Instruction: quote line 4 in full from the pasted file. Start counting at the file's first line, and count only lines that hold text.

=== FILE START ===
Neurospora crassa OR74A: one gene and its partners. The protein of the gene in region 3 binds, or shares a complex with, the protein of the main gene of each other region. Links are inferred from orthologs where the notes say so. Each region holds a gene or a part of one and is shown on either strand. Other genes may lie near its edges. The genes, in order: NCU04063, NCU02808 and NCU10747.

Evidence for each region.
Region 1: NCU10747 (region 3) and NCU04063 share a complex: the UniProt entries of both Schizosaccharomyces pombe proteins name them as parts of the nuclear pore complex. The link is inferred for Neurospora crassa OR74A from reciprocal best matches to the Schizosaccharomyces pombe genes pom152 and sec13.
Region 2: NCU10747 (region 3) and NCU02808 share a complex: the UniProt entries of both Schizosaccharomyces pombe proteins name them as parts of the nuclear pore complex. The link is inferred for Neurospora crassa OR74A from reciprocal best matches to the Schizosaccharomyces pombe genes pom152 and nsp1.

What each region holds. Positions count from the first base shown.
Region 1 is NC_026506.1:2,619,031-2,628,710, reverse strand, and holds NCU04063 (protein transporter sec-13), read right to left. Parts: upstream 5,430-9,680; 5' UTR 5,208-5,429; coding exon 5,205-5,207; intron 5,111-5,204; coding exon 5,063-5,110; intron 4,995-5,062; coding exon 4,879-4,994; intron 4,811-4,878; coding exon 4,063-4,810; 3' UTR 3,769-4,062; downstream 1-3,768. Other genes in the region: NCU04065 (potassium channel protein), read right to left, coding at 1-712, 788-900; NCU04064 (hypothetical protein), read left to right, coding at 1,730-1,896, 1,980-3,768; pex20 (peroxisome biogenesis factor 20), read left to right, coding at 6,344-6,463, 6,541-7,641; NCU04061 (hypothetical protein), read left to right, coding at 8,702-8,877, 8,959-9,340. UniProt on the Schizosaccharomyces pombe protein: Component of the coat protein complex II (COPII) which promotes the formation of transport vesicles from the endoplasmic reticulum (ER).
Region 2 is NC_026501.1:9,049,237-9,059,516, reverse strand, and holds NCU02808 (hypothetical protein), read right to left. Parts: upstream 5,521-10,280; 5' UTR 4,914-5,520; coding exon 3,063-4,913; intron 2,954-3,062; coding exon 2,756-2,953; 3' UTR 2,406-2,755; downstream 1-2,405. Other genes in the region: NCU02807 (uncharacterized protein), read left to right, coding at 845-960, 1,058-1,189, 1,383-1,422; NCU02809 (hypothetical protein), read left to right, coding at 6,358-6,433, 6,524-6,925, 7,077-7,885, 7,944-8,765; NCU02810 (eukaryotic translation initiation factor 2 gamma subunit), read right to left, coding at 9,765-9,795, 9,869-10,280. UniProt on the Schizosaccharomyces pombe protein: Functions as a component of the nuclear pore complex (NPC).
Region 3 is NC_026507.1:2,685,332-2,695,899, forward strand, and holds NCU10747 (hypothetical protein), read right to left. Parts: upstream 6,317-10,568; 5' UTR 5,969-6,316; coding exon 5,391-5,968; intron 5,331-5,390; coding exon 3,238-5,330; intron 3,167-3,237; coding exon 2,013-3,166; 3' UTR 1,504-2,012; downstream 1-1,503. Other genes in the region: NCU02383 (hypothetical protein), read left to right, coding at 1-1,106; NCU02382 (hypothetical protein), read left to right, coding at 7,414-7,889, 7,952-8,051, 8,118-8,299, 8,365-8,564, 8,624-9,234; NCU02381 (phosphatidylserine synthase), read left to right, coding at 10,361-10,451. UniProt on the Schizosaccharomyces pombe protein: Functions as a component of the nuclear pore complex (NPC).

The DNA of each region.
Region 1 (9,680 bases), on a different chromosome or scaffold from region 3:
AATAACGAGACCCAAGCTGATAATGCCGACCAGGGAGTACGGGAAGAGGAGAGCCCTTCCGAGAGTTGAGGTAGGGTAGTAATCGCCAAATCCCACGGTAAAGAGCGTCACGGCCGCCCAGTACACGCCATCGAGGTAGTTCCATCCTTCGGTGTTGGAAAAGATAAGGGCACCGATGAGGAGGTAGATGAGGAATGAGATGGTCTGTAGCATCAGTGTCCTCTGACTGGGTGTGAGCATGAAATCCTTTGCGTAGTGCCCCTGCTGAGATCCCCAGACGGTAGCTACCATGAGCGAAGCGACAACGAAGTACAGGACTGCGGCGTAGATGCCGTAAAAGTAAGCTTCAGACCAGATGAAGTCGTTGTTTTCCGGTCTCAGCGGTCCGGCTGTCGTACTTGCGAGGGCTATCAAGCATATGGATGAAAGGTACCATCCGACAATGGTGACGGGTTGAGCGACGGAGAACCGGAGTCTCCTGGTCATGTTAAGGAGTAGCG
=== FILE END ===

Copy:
Region 2: NCU10747 (region 3) and NCU02808 share a complex: the UniProt entries of both Schizosaccharomyces pombe proteins name them as parts of the nuclear pore complex. The link is inferred for Neurospora crassa OR74A from reciprocal best matches to the Schizosaccharomyces pombe genes pom152 and nsp1.